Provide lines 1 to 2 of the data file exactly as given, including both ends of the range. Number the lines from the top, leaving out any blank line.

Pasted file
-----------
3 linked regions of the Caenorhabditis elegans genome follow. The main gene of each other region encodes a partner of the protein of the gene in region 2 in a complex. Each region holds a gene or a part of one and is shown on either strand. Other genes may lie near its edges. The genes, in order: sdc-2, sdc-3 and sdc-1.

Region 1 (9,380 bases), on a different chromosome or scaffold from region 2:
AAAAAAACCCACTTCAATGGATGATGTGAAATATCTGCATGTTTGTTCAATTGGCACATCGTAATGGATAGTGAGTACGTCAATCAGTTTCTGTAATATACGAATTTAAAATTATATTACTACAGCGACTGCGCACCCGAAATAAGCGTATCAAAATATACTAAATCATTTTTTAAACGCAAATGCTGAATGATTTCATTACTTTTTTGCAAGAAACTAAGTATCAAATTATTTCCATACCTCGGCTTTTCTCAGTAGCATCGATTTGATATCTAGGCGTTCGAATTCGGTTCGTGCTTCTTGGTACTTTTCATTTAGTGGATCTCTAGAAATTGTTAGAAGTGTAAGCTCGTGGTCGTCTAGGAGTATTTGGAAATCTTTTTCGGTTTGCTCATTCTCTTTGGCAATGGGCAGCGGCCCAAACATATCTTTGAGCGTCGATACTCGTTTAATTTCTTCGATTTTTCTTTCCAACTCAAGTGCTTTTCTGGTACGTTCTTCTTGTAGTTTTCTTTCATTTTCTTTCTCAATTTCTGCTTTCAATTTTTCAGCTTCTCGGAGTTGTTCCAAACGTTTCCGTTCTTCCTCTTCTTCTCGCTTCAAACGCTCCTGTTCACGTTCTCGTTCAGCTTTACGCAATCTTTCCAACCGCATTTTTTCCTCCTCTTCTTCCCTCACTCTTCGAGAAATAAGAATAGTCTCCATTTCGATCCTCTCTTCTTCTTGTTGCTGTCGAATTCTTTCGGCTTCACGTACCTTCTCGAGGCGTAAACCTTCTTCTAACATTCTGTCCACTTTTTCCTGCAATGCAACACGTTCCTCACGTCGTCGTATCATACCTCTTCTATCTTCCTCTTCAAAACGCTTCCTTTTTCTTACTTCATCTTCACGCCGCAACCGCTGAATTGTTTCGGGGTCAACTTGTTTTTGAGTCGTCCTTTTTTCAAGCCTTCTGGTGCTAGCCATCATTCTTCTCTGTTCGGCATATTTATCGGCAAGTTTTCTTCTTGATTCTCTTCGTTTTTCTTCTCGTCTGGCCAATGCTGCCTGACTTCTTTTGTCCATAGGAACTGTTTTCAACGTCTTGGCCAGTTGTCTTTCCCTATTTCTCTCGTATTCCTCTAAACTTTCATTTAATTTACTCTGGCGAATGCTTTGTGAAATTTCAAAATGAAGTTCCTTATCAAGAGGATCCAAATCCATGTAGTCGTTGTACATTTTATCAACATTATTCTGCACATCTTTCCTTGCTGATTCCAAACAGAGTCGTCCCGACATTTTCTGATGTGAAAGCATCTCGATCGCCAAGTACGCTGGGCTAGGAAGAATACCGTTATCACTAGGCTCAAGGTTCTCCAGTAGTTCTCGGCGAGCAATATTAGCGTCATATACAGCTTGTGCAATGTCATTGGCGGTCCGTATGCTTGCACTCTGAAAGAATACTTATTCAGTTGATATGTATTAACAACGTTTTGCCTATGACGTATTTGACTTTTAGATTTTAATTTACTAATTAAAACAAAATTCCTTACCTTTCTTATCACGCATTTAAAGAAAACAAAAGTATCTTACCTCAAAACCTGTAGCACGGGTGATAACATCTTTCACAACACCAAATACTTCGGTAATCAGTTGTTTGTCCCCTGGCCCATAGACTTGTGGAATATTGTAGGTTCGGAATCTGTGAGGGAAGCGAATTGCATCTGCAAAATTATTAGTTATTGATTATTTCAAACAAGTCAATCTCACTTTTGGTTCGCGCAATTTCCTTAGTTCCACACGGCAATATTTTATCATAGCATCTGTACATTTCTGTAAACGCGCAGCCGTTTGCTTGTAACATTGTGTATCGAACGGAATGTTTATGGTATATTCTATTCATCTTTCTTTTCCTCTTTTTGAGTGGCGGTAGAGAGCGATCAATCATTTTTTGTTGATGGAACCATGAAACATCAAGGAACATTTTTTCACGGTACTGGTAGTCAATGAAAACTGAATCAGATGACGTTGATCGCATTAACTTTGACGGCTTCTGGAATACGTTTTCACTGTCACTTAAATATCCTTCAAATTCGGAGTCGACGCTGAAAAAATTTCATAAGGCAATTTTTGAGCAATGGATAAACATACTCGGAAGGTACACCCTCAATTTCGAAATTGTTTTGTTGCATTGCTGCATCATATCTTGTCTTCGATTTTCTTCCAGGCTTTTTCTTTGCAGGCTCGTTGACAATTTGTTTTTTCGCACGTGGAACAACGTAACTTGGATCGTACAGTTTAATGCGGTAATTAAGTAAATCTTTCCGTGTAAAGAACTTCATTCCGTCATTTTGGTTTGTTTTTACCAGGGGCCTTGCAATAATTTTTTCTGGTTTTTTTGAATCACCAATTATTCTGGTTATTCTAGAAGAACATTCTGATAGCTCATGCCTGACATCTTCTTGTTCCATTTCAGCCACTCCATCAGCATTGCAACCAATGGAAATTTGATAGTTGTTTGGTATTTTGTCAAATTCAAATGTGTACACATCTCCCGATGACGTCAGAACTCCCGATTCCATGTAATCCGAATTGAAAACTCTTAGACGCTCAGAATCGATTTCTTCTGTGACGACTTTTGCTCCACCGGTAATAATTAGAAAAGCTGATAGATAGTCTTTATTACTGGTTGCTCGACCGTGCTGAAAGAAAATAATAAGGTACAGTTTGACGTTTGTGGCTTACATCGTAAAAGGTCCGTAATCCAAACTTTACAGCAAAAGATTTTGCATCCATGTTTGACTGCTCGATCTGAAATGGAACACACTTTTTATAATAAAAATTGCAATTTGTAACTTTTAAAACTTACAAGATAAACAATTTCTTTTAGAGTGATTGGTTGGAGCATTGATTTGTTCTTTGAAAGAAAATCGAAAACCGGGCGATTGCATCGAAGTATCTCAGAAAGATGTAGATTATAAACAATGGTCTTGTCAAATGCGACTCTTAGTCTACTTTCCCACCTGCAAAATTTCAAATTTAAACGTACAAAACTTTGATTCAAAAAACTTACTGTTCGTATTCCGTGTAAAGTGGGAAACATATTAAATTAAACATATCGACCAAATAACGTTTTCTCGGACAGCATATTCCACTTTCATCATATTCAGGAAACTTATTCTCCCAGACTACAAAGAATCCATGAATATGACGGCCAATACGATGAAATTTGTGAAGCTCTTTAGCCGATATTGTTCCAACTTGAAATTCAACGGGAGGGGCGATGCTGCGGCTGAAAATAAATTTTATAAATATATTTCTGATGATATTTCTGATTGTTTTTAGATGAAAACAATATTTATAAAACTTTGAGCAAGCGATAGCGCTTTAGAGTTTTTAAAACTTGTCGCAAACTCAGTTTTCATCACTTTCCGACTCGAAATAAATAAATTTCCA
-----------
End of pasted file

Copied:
3 linked regions of the Caenorhabditis elegans genome follow. The main gene of each other region encodes a partner of the protein of the gene in region 2 in a complex. Each region holds a gene or a part of one and is shown on either strand. Other genes may lie near its edges. The genes, in order: sdc-2, sdc-3 and sdc-1.

Region 1 (9,380 bases), on a different chromosome or scaffold from region 2: